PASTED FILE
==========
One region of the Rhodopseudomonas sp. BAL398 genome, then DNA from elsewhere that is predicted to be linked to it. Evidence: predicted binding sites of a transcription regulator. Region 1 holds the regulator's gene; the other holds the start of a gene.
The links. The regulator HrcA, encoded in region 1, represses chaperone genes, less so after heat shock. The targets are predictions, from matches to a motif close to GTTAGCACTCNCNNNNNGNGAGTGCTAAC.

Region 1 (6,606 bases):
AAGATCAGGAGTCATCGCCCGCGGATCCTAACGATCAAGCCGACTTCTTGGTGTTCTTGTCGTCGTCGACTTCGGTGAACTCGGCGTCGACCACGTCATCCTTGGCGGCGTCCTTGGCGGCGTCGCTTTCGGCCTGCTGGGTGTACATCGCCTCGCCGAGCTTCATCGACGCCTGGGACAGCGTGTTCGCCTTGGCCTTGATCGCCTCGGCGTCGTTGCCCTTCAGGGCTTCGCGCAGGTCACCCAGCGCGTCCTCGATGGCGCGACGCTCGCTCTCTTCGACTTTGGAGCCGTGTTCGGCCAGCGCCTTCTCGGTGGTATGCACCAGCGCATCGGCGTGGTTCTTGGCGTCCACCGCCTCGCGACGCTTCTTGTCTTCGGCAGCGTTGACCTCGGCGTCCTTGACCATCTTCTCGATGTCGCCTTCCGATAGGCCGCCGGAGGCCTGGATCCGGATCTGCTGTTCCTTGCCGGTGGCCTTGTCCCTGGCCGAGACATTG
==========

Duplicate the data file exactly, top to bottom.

One region of the Rhodopseudomonas sp. BAL398 genome, then DNA from elsewhere that is predicted to be linked to it. Evidence: predicted binding sites of a transcription regulator. Region 1 holds the regulator's gene; the other holds the start of a gene.
The links. The regulator HrcA, encoded in region 1, represses chaperone genes, less so after heat shock. The targets are predictions, from matches to a motif close to GTTAGCACTCNCNNNNNGNGAGTGCTAAC.

Region 1 (6,606 bases):
AAGATCAGGAGTCATCGCCCGCGGATCCTAACGATCAAGCCGACTTCTTGGTGTTCTTGTCGTCGTCGACTTCGGTGAACTCGGCGTCGACCACGTCATCCTTGGCGGCGTCCTTGGCGGCGTCGCTTTCGGCCTGCTGGGTGTACATCGCCTCGCCGAGCTTCATCGACGCCTGGGACAGCGTGTTCGCCTTGGCCTTGATCGCCTCGGCGTCGTTGCCCTTCAGGGCTTCGCGCAGGTCACCCAGCGCGTCCTCGATGGCGCGACGCTCGCTCTCTTCGACTTTGGAGCCGTGTTCGGCCAGCGCCTTCTCGGTGGTATGCACCAGCGCATCGGCGTGGTTCTTGGCGTCCACCGCCTCGCGACGCTTCTTGTCTTCGGCAGCGTTGACCTCGGCGTCCTTGACCATCTTCTCGATGTCGCCTTCCGATAGGCCGCCGGAGGCCTGGATCCGGATCTGCTGTTCCTTGCCGGTGGCCTTGTCCCTGGCCGAGACATTG